Above: Robotic presence in construction is growing and with it will come the need for centralised human control.

With an incredible number of prototypes already developed and being tested in live trials, robotics looks certain to be a key growth area in construction technology over the next 10 years.

We’re already seeing the potential of robots to automate dangerous and highly repetitive tasks in a number of areas - from constructing masonry walls and tying rebar, to undertaking site surveys.

There’s even the development of autonomous vehicles and plant which can undertake grading or cut and fill.

These tasks are inherently labour intensive and limit what humans can achieve in a single working day. With potential round the clock automated construction, there is again likely to be the need for human control, coordination of activities and supervision.

Above: We are already beginning to see what robotics can do for the construction industry (image courtesy of Fastbrick Robotics).

To prevent technical glitches derailing unsupervised robots or automated plant, we envision the role of “Robot Commander” to come into existence.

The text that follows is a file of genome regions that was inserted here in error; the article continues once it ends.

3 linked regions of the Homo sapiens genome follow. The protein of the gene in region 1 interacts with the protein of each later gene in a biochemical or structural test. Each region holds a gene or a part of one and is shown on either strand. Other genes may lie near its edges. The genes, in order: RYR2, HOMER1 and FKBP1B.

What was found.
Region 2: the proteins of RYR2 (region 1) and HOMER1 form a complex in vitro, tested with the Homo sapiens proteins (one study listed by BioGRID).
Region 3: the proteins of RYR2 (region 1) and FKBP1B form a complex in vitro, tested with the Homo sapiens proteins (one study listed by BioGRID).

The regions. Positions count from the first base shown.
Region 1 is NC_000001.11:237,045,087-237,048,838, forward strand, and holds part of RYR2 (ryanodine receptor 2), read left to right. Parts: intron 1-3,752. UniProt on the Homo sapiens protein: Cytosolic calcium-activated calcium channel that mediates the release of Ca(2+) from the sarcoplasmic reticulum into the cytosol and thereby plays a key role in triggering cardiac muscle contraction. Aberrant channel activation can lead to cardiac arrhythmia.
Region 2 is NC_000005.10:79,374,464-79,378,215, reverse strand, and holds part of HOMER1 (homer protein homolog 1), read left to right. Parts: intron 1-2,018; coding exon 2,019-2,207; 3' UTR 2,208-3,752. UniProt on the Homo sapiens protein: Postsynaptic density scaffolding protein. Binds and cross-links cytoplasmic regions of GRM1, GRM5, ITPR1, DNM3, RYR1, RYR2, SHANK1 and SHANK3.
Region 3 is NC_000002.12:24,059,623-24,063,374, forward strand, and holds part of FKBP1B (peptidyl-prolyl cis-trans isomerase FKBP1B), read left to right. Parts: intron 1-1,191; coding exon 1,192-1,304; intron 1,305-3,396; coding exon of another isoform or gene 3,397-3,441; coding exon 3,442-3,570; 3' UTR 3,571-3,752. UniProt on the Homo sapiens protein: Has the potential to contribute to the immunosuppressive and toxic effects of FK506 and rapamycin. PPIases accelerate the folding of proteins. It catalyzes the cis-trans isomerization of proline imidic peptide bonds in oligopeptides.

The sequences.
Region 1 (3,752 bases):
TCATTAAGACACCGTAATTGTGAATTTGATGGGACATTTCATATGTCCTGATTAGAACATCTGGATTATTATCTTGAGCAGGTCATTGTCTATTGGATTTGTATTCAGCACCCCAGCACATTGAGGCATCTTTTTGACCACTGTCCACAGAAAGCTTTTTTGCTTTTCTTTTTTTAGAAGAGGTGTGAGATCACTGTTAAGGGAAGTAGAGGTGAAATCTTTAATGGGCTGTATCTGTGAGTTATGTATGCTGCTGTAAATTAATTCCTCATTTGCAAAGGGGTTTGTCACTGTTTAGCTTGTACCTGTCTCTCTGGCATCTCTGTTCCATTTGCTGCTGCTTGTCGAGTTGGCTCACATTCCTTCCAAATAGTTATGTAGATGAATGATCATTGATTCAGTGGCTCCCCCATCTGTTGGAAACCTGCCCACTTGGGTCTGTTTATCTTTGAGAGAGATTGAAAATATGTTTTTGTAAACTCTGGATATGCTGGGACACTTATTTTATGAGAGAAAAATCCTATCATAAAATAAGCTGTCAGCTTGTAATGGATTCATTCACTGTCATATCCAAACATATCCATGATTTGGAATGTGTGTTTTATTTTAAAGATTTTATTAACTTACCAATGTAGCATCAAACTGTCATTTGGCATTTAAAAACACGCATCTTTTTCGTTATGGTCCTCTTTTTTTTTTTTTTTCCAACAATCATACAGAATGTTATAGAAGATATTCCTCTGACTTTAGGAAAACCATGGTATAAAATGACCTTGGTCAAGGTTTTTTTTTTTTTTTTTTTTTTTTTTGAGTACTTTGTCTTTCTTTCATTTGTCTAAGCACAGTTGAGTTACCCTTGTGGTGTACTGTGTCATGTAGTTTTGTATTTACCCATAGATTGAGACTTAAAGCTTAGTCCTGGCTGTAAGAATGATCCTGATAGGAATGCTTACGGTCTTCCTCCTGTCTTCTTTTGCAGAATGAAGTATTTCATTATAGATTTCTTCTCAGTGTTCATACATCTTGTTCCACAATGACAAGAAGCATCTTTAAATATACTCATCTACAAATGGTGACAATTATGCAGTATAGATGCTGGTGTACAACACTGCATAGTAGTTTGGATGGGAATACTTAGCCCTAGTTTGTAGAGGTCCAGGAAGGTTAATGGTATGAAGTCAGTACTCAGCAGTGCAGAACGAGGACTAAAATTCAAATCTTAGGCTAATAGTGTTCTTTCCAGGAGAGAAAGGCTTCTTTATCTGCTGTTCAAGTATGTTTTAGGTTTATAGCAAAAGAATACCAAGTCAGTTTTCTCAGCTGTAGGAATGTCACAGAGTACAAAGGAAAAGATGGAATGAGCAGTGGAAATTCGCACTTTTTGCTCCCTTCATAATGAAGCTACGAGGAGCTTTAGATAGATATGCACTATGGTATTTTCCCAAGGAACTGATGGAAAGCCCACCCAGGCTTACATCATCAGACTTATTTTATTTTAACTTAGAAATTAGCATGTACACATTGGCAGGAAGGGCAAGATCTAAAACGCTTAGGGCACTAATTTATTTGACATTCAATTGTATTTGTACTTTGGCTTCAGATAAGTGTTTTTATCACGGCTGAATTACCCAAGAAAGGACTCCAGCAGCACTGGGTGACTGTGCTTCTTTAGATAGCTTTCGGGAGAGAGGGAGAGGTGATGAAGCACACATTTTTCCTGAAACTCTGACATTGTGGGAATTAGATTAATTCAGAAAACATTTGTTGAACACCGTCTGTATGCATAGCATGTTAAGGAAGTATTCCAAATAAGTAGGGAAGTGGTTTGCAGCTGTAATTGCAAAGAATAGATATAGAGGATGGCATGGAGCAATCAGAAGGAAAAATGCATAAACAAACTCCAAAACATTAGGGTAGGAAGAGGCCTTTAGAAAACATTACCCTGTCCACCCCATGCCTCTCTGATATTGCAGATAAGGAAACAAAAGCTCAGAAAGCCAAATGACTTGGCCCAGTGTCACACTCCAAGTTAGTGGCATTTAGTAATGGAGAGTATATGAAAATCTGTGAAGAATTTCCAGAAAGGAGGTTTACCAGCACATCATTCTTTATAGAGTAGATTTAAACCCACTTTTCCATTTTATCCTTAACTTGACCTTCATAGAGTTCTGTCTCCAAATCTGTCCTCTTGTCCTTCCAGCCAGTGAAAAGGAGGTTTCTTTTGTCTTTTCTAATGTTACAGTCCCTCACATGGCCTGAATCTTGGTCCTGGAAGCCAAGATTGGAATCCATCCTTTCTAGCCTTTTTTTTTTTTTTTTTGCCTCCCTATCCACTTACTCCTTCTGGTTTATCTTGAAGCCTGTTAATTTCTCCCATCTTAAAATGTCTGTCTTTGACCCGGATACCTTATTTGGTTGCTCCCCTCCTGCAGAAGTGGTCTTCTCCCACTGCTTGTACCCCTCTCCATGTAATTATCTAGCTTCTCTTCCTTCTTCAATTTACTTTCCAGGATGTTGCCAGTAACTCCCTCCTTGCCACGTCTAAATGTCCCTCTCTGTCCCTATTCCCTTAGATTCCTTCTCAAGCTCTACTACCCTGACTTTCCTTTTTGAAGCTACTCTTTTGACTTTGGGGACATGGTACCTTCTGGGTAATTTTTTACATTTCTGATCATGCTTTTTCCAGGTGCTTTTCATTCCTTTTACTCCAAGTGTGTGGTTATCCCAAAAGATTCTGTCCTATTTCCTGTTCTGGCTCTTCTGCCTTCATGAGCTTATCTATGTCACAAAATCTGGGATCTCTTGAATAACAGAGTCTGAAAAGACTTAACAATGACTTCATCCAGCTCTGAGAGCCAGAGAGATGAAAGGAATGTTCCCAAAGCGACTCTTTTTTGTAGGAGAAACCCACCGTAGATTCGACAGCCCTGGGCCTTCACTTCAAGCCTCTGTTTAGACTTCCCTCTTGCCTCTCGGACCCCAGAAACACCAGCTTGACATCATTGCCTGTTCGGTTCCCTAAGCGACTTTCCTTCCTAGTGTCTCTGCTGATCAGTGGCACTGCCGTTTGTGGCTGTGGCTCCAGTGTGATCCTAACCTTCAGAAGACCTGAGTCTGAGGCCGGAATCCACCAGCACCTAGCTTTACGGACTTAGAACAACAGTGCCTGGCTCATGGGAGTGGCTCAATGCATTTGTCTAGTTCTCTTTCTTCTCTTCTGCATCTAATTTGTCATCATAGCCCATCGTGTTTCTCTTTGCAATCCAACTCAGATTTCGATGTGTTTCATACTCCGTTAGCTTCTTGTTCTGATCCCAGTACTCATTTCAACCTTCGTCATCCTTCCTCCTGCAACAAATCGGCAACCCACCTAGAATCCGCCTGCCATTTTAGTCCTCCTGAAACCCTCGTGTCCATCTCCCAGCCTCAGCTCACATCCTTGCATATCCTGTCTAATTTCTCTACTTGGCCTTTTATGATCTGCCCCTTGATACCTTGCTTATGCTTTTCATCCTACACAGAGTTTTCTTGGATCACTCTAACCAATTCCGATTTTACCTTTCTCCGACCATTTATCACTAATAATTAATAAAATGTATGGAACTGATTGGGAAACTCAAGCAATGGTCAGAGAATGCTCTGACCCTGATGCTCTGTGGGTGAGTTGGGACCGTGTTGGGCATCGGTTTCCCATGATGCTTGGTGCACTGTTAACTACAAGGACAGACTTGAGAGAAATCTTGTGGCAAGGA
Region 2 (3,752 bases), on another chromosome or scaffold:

This person would essentially be a manager for a series or group of robots and effectively control a form of “kill switch” that could override them in the case of malfunction or error.

Robotics and automation lead to the broader area of artificial intelligence. This too is already entering the industry in the form of “predictive design” and machine learning.

Perhaps more sinister is the fear shared by some pioneers around the ever increasing strength of AI and its ability to potentially over-power mankind at some point in the future.

In this context, we foresee an “AI Regulator” role - a deeply complex task that requires advanced ethical judgements to be made almost daily. Although this may seem far-fetched, it wouldn’t be a million miles away from some of the emerging regulations around data protection and ethics we see be debated in reference to internet service providers and social media giants today.